10 Best Practices for Managers Operating a Remote Business

Working remotely has become the new norm for a number of businesses across the globe. In fact, 56% of U.S. workers are working remotely either all or part of the time. As more and more companies begin to embrace remote work, leaders and managers need to rethink some of their old ways of doing things. While remote work has plenty of advantages, it comes with its fair share of challenges as well. This means that understanding remote work best practices is more necessary than ever before. Consider the following best practices for remote work that can be used to support and manage your business more effectively. 

1. Use Cameras During Remote Meetings

When you are in person, it’s easy to see if someone is checked out during a meeting. They might be fidgeting with their pen, checking their phone, or staring off into space. When calls happen remotely, however, it’s much harder to identify disinterest. The easiest way to ensure a more effective meeting is to simply turn your camera on. Without video, people could be doing anything on the other end of a call. That’s why having your camera on for all remote meetings will help ensure you and everyone else stays engaged.

2. Set Clear Expectations

It is important to set clear expectations early on so your team knows what is expected of them. Set expectations regarding daily and weekly check-ins, performance expectations, working hours and availability, and strategies for dealing with urgent situations. Be clear about procedures, expectations, and boundaries so you can take the guesswork out of working from home. 

3. Communicate Often

When your team is working remotely, communication is more important than ever. Since you aren’t all together in an office, you don’t have the ability to collaborate in person or chat throughout the day. This means you need to find other ways to communicate effectively. Consider communicating through team meetings, email, Slack, video conferencing, or another internal messaging system. 

4. Set Healthy Boundaries

Working from home can make it easy to blur the lines between personal and professional life. Remote workers tend to put in more hours, meaning they are more likely to experience burnout. Help keep your employees healthy by promoting healthy boundaries. For instance, limit hours of availability, allow breaks from the screen, and encourage self-care. 

5. Check in with Your Employees Regularly

The best way to make sure your employees feel supported and engaged is to check in with them on a regular basis. While you definitely want to check in on your team’s progress, you also want to make sure your communication is not exclusively about progress. Offer helpful feedback or positive praise. Make sure your employees have the support and tools they need to do their jobs well. You can do this through weekly video meetings or daily check-ins via chat.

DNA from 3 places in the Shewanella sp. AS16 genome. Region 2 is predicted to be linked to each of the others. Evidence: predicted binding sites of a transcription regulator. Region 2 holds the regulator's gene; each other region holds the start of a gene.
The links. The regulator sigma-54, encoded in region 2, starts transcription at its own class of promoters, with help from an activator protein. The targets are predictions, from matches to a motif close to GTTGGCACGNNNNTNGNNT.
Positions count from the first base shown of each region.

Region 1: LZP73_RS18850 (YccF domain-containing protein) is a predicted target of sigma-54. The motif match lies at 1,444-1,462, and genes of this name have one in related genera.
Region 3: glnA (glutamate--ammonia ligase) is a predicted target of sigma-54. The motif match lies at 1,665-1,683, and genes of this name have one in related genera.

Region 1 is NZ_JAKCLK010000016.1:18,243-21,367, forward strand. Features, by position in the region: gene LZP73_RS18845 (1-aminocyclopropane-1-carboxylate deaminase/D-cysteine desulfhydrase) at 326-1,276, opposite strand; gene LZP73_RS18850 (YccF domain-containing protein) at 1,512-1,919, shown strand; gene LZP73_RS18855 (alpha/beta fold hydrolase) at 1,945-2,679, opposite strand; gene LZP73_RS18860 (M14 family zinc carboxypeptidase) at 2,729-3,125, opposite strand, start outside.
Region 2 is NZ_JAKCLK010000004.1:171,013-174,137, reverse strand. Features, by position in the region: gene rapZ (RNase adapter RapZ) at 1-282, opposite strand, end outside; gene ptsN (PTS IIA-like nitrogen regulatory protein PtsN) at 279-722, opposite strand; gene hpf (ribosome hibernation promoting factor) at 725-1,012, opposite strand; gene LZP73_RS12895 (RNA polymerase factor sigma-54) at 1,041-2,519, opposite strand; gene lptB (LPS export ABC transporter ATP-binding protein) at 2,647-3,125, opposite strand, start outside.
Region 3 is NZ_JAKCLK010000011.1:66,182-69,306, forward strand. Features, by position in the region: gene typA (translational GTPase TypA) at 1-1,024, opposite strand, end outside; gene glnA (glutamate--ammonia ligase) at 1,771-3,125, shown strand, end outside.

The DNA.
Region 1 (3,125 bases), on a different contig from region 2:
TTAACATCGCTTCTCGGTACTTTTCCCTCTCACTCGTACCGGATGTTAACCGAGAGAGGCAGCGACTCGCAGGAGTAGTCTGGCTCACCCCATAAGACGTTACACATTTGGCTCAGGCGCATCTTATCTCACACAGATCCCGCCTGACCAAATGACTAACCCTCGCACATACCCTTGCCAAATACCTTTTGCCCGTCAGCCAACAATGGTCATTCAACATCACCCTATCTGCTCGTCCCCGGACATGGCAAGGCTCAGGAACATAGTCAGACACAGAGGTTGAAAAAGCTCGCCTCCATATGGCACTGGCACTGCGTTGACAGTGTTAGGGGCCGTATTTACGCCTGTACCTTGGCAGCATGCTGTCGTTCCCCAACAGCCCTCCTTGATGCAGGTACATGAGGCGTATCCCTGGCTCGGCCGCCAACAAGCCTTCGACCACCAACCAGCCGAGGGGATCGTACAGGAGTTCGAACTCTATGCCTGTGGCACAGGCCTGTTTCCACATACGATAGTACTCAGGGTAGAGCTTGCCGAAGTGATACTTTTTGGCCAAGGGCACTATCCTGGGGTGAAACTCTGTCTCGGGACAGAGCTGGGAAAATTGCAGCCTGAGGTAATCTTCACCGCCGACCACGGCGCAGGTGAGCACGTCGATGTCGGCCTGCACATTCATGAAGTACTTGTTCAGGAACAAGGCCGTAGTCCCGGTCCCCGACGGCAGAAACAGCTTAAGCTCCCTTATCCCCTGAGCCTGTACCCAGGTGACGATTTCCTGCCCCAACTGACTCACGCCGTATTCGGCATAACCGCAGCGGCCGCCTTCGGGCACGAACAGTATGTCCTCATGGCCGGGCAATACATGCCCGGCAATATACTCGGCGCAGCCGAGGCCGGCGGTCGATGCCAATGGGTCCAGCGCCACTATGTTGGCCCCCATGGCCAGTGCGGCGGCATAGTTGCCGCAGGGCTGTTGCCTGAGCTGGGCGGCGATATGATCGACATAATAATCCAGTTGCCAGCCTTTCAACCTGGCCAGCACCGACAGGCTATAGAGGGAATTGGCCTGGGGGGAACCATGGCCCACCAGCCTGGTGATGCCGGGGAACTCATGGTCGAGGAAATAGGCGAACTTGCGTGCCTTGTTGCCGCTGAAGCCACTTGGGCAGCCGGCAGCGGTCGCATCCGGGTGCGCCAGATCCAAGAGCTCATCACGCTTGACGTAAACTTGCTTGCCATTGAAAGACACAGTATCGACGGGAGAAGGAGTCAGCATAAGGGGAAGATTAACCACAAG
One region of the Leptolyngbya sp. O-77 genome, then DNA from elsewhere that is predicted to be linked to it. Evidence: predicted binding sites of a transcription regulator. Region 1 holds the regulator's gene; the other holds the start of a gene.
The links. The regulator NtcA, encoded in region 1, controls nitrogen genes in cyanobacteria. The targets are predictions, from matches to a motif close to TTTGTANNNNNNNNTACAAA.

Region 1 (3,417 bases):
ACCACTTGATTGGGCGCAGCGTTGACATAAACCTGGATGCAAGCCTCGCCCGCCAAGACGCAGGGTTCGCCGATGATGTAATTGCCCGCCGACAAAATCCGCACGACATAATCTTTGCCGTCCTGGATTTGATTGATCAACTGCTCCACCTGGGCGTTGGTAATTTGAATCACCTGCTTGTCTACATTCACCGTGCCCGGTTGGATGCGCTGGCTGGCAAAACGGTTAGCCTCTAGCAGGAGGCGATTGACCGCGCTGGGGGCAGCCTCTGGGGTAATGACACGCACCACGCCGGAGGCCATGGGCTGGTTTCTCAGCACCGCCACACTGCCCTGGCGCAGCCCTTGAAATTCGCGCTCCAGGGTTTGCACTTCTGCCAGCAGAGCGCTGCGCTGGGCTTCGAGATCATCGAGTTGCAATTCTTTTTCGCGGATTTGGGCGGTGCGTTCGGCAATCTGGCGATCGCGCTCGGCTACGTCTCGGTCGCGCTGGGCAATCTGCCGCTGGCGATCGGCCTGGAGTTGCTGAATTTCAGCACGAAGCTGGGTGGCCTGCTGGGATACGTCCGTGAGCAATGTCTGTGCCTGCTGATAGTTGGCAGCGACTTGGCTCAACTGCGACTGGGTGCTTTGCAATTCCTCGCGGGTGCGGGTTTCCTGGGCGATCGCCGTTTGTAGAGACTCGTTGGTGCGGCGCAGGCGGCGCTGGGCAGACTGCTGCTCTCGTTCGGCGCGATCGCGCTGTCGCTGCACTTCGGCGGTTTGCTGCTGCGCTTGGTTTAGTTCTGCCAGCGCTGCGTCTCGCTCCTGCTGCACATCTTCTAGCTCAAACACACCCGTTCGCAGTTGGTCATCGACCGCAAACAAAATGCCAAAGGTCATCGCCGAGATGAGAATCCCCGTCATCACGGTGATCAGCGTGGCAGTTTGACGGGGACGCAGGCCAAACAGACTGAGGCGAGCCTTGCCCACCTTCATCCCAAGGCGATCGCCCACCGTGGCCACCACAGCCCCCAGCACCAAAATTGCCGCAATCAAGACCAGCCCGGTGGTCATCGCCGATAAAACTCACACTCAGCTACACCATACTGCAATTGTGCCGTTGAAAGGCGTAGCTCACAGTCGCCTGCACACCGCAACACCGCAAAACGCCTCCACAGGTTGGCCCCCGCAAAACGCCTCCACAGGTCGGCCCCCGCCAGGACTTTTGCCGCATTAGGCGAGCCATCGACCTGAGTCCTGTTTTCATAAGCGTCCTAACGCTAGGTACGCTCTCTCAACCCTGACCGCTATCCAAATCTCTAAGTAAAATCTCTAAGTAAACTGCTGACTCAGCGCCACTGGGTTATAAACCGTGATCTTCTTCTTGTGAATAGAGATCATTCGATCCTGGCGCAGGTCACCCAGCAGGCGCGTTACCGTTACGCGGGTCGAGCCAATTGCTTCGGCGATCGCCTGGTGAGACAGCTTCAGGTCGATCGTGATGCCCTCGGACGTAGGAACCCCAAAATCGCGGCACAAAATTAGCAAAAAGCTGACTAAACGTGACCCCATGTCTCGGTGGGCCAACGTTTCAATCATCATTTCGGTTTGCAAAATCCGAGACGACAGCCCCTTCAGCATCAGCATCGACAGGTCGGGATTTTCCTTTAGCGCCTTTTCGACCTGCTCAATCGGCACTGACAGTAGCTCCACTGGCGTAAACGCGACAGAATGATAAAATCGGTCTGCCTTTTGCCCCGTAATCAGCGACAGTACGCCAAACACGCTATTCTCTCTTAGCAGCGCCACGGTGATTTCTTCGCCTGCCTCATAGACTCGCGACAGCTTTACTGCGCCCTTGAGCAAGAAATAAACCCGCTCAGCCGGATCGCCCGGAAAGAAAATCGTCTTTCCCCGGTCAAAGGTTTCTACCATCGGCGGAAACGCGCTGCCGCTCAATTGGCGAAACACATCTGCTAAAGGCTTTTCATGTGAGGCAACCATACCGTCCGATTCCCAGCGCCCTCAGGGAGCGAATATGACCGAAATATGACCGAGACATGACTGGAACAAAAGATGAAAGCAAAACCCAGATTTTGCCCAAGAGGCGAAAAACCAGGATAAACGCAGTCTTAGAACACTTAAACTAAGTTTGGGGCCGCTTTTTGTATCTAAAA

6. Make Sure Everyone Has the Tools and Equipment They Need

As part of your onboarding process you should have a list of resources, tools, and equipment everyone will get to make sure employees are fully prepared to work remotely. This will include things like a work computer, a mobile phone, a good camera, a headset, and access to servers, messaging tools, and software. 

7. Help Team Members Collaborate

These days there are so many different tools that make it easy for employees to collaborate in real-time and share information in the same files and software tools. These applications are designed to make remote work easier and help your team work together more efficiently. Some of these applications include Slack, Google Drive, Microsoft Teams, Trello, and Asana just to name a few. 

8. Host Team Building Activities

Sure it’s nice to sit at home with a cup of coffee and fuzzy slippers as you go about your work day but there is also something missing…the workplace chatter. Part of working for an organization is getting to know your colleagues and this can be difficult when you never see them. Remote businesses should not forget about the importance of team building. Set aside time for your employees to step away from their screens and meet in person for some fun socialization. 

9. Build in Accountability

Remember the days of working in an office when your boss might occasionally walk around to see what everyone was working on? Chances are the fear of getting caught chatting on your phone kept you accountable for staying on task. These days, however, you can literally be doing anything on the job from baking cookies and doing laundry to binging your favorite TV show. The problem is that too much slacking off leads to poor performance, reduced productivity, and longer hours. Build in accountability by asking everyone to share their day’s work on a “Daily Updates” chat or by using time trackers to keep employees on schedule.

10. Recognize Achievements

People want to know they are valued, and this doesn’t change just because they work outside the office. Unfortunately, working remotely can make it easy for employee contributions to go unnoticed. Make employee recognition an integral part of your remote work culture and show appreciation for achievements both big and small.